Steampunk Poe, Frankenstein, and H. G. Wells
When I was first asked to review these three books from Running Press, I was under the impression that they were Steampunk retellings of classic tales by Poe, Shelley, and Wells, similar to the Steampunk Shakespeare released last year (The Omnibus of Doctor Bill Shakes and the Magnificent Ionic Pentatetrameter), for which my Steampunk take on Sonnet 18 didn’t make the cut. However, I was wrong. These are not Steampunk retellings. The stories contained with these gorgeous tomes are the words of the original masters. For that, I am ever so grateful and pleased.
All three books are illustrated by Zdenko Basic, and Manuel Sumberac co-illustrated POE and FRANKENSTEIN. The illustrations are beyond breathtaking, digital creations of mixed media. I highly recommend each of these for the Steampunk aficionado or literary collector. All of these books would make a great addition to any library or coffee table. Certainly conversation starters if nothing else.
I adore Poe. No secret there. “The Tell-Tale Heart” is my favorite short story. EVER. (Except for maybe Vonnegut’s “Harrison Bergeron.” It’s a toss-up.) The book also contains “The Masque of the Red Death,” “The Fall of the House of Usher,” “The Murders in the Rue Morgue,” and the less-known “The Ballon-Hoax,” “The Spectacles,” and “The System of Doctor Tarr and Professor Fether.” Although it doesn’t contain my favorite Poe poem, “Annabel Lee,” it does have the famous “The Raven,” as well as “To Helen,” “The City in the Sea,” “A Dream Within a Dream,” “The Conqueror Worm,” and the delightful “The Bells.”
It starts with an Introduction of Poe’s life and works, briefly covering the author’s tragic life full of pain, mystery, and death. As you turn each page to read this morbid master’s work once again, your eyes will be filled with industrial illustrations of a deliciously dark Steampunk world.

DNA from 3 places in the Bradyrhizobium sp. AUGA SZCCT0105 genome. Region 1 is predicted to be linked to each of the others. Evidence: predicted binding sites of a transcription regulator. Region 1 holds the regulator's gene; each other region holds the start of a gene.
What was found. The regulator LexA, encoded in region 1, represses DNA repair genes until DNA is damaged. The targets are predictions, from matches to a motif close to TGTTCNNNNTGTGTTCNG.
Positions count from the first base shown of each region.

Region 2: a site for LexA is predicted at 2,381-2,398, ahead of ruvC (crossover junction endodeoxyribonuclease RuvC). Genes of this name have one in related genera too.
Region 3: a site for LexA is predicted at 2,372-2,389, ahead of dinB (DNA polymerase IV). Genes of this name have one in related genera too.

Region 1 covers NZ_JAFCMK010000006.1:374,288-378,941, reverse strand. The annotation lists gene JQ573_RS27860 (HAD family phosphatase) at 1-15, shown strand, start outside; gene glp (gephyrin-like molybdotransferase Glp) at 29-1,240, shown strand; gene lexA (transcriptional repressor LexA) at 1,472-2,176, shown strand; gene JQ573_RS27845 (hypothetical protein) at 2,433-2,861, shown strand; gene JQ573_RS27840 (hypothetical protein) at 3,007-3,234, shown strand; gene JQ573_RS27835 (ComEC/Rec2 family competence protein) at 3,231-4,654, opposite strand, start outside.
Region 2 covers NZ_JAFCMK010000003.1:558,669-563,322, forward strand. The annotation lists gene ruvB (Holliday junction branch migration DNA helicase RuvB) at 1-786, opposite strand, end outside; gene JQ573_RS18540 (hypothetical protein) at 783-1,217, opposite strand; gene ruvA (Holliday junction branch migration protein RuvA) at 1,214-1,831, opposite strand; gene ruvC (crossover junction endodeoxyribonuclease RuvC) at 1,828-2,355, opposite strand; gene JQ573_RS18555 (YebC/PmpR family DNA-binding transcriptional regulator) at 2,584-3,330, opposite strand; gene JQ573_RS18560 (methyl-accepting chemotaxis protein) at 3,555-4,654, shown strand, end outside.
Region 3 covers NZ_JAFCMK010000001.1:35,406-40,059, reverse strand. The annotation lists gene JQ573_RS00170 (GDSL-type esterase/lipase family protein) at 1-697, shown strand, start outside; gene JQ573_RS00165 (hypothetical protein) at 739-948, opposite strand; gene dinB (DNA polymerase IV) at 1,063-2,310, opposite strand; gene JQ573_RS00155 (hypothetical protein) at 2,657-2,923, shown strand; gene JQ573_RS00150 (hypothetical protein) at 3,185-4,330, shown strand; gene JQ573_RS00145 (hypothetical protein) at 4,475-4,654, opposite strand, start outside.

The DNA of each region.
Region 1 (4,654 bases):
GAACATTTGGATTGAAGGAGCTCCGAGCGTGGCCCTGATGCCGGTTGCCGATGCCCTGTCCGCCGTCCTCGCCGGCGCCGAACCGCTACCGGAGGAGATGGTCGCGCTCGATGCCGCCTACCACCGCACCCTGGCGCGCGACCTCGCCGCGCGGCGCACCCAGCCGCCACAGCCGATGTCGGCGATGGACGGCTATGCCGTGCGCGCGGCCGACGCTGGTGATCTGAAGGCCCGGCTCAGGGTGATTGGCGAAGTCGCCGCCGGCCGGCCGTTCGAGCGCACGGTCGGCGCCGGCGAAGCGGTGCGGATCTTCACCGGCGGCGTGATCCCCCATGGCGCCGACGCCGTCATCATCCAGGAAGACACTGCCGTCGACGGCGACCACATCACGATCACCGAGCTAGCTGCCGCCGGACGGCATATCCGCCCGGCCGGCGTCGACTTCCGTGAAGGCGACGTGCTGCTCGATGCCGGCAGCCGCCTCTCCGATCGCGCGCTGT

Get your copy from Amazon. You won’t be disappointed.
Along with Jules Verne, H. G. Wells is considered the grandfather of Steampunk. Again, photographs digitally combined, then enhanced with original art, illustrate this beautiful book. The tome contains two novels, The Time Machine and War of the Worlds, and one short story, “The Country of the Blind.”
The illustrations of the alien invasion are especially impressive. Huge alien walkers over London, airships and trains near Big Ben, and images of destruction from afar truly bring the story to life.
Similarly, the depictions of scenes from the other two tales give the reader a new spin on these classic tales.
From the glorious cover through the entire hardback tome, the story that defined the Mad Scientist trope is beautifully illustrated, although my own dark passenger was quite disappointed to see that there wasn’t a grotesque depiction of sewing the monster together. The monster itself was a little disappointing, just looking like a giant man with goggles rather than pieces of several corpses sewn together and brought back to life. Even so, the images, just as in the other two books, are tiny mixed media masterpieces.
One image of Doctor Frankenstein looks so much like Doctor Horrible, I had to do a double take. If I didn’t know better, I would say Neil Patrick Harris posed for the picture.🙂
These would make great gift for the Steampunk you love. I give them five cogs.
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~ by omgrey on February 26, 2013.
Posted in News & Reviews, Steampunk Spotlight
Tags: author, avalon, avalon revisited, bdsm, book, edgar allen poe, frankenstein, h. g. wells, hg wells, manuel sumberac, mary shelley, o.m. grey, olivia grey, poe, rp classics, rp teens, running press, short story, steampunk, the country of the blind, the raven, the time machine, the war of the worlds, victorian, zdenko basic